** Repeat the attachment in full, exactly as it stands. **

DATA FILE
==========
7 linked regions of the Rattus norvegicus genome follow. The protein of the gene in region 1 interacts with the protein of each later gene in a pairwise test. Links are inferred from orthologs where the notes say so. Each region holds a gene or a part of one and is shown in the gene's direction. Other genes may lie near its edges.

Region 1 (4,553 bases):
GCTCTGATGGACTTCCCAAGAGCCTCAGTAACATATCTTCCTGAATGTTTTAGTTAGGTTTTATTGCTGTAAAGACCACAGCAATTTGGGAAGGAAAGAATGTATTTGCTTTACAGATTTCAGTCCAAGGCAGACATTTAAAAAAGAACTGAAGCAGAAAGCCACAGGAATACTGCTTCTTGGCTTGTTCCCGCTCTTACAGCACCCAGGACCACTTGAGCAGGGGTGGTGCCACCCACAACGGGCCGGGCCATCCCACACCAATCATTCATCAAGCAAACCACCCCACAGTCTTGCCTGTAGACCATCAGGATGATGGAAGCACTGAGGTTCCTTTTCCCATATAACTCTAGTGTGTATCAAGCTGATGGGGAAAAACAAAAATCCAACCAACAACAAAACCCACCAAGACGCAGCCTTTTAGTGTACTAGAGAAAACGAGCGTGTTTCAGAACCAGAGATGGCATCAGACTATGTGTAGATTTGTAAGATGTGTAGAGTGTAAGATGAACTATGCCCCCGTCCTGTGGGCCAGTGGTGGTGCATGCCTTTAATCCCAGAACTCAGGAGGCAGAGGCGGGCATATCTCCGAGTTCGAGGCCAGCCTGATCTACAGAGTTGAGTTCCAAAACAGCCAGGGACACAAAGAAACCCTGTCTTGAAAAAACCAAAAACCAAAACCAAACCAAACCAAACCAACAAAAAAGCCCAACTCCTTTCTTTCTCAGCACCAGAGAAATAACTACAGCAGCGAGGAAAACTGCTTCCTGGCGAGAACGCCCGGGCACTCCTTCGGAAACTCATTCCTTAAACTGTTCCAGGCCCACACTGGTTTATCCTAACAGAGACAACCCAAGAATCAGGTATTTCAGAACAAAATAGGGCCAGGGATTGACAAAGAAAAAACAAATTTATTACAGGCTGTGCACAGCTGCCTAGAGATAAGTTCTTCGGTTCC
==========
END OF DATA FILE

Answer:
7 linked regions of the Rattus norvegicus genome follow. The protein of the gene in region 1 interacts with the protein of each later gene in a pairwise test. Links are inferred from orthologs where the notes say so. Each region holds a gene or a part of one and is shown in the gene's direction. Other genes may lie near its edges.

Region 1 (4,553 bases):
GCTCTGATGGACTTCCCAAGAGCCTCAGTAACATATCTTCCTGAATGTTTTAGTTAGGTTTTATTGCTGTAAAGACCACAGCAATTTGGGAAGGAAAGAATGTATTTGCTTTACAGATTTCAGTCCAAGGCAGACATTTAAAAAAGAACTGAAGCAGAAAGCCACAGGAATACTGCTTCTTGGCTTGTTCCCGCTCTTACAGCACCCAGGACCACTTGAGCAGGGGTGGTGCCACCCACAACGGGCCGGGCCATCCCACACCAATCATTCATCAAGCAAACCACCCCACAGTCTTGCCTGTAGACCATCAGGATGATGGAAGCACTGAGGTTCCTTTTCCCATATAACTCTAGTGTGTATCAAGCTGATGGGGAAAAACAAAAATCCAACCAACAACAAAACCCACCAAGACGCAGCCTTTTAGTGTACTAGAGAAAACGAGCGTGTTTCAGAACCAGAGATGGCATCAGACTATGTGTAGATTTGTAAGATGTGTAGAGTGTAAGATGAACTATGCCCCCGTCCTGTGGGCCAGTGGTGGTGCATGCCTTTAATCCCAGAACTCAGGAGGCAGAGGCGGGCATATCTCCGAGTTCGAGGCCAGCCTGATCTACAGAGTTGAGTTCCAAAACAGCCAGGGACACAAAGAAACCCTGTCTTGAAAAAACCAAAAACCAAAACCAAACCAAACCAAACCAACAAAAAAGCCCAACTCCTTTCTTTCTCAGCACCAGAGAAATAACTACAGCAGCGAGGAAAACTGCTTCCTGGCGAGAACGCCCGGGCACTCCTTCGGAAACTCATTCCTTAAACTGTTCCAGGCCCACACTGGTTTATCCTAACAGAGACAACCCAAGAATCAGGTATTTCAGAACAAAATAGGGCCAGGGATTGACAAAGAAAAAACAAATTTATTACAGGCTGTGCACAGCTGCCTAGAGATAAGTTCTTCGGTTCC